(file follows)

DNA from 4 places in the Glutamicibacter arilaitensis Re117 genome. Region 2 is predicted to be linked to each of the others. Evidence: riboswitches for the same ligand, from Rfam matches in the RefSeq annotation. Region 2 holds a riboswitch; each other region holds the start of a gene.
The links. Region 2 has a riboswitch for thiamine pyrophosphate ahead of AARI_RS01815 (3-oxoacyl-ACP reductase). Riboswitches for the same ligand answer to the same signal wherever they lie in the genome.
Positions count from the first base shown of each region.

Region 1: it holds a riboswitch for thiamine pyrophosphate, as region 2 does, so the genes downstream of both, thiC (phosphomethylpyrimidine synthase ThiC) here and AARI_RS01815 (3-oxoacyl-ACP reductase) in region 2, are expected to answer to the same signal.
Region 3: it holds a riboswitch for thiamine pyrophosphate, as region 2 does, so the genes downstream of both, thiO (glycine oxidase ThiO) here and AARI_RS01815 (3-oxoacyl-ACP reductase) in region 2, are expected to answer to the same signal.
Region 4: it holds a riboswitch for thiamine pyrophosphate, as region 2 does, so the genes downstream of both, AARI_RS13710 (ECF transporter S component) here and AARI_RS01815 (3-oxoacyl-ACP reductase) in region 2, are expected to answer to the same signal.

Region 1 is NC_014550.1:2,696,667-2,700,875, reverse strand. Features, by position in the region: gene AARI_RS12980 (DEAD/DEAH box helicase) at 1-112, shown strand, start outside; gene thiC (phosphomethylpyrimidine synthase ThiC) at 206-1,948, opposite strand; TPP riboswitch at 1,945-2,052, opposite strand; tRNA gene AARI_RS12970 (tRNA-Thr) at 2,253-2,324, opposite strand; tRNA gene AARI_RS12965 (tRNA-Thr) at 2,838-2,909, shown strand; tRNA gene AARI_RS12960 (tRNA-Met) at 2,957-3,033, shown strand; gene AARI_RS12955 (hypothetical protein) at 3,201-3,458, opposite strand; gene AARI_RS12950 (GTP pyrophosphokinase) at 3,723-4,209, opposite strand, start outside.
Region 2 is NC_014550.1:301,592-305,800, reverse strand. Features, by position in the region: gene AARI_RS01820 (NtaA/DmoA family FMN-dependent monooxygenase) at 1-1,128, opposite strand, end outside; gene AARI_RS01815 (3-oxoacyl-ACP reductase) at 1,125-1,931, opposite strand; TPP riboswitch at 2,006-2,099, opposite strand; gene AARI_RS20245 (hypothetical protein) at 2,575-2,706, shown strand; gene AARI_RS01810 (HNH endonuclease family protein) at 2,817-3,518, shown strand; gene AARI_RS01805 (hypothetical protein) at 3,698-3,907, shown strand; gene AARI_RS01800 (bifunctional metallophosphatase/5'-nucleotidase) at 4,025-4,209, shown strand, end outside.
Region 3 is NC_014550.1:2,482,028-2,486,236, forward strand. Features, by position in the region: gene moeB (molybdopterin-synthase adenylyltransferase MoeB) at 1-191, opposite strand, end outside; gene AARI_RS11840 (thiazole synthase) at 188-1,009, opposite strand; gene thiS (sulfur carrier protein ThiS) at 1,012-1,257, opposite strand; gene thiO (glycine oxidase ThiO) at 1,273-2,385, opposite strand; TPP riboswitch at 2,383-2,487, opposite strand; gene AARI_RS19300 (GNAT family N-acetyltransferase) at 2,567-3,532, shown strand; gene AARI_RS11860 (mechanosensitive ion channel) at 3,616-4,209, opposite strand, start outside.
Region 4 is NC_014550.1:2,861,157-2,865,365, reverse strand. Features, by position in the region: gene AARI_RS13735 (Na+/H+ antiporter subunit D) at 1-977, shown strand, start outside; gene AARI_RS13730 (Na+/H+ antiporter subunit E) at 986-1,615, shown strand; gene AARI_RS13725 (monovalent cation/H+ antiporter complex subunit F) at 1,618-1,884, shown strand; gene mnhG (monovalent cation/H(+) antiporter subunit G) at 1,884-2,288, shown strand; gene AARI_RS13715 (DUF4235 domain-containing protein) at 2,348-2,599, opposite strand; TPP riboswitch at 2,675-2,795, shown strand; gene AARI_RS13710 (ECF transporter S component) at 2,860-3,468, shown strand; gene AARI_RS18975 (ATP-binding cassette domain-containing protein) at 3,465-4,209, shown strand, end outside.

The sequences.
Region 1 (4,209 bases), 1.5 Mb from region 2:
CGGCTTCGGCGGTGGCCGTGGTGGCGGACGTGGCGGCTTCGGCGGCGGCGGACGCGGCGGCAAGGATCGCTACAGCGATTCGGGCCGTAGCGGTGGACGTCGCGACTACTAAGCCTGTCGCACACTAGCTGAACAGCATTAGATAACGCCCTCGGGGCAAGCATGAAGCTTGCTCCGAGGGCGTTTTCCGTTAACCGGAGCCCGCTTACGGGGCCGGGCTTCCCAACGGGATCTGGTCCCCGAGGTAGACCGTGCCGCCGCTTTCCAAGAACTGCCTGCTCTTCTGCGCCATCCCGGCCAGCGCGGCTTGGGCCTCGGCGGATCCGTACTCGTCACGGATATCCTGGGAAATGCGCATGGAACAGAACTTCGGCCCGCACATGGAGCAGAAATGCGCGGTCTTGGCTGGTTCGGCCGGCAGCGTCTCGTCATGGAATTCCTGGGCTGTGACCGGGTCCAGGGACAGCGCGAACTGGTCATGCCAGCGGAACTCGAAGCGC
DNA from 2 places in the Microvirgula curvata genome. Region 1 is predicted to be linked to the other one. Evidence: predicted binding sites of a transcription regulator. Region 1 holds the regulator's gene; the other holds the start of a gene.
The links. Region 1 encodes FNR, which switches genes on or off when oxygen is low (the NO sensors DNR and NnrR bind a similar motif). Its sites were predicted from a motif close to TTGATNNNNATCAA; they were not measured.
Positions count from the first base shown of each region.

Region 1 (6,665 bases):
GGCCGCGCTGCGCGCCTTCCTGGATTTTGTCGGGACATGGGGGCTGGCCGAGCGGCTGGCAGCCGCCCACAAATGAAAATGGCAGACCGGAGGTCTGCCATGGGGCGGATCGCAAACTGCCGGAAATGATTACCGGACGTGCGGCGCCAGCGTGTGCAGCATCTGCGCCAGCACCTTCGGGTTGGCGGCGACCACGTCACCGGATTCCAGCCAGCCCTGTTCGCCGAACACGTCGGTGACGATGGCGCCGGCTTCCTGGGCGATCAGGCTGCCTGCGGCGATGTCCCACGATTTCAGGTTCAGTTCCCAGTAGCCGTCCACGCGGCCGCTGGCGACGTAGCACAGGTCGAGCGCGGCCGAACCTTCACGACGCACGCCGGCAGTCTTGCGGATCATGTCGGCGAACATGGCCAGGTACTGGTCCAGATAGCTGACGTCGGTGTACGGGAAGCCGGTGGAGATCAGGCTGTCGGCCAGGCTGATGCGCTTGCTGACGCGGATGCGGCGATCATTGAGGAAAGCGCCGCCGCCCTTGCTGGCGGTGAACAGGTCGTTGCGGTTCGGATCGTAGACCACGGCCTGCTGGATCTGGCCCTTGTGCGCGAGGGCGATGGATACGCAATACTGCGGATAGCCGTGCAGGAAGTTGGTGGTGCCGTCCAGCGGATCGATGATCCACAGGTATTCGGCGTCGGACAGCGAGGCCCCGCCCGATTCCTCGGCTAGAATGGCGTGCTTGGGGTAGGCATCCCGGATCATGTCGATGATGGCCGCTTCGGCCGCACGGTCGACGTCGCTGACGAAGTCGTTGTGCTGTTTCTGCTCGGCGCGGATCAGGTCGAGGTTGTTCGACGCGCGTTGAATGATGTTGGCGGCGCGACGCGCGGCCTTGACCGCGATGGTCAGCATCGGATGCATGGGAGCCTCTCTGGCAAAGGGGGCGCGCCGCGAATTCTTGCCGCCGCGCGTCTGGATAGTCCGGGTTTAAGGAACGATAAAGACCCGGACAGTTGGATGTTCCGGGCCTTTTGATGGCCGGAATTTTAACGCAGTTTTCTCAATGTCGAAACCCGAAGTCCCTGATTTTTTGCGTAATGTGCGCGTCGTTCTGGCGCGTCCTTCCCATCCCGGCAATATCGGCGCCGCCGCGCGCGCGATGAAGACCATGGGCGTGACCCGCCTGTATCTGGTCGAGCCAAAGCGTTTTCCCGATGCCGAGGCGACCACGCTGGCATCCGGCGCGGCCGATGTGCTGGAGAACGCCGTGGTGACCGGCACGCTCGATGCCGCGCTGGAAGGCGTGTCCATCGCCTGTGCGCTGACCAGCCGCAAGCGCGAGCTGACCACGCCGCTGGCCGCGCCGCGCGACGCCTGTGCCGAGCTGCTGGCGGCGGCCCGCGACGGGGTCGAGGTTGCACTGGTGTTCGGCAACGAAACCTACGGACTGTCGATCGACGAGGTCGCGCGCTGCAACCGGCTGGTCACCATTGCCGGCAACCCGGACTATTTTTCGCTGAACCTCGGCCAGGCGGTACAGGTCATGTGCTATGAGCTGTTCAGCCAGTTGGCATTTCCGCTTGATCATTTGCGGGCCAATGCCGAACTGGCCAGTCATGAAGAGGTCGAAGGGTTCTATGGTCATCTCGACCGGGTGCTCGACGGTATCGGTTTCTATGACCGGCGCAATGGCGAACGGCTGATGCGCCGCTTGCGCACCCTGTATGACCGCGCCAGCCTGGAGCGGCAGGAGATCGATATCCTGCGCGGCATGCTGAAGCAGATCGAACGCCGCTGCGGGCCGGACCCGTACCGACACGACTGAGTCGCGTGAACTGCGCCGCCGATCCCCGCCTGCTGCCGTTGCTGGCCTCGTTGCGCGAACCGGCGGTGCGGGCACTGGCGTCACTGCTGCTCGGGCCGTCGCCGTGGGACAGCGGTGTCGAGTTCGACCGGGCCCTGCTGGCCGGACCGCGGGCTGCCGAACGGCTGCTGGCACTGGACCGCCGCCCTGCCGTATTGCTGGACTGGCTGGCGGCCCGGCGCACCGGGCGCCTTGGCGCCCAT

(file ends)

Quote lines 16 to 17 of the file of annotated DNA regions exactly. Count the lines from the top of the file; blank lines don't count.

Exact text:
Positions count from the first base shown of each region.

Region 1 (6,665 bases):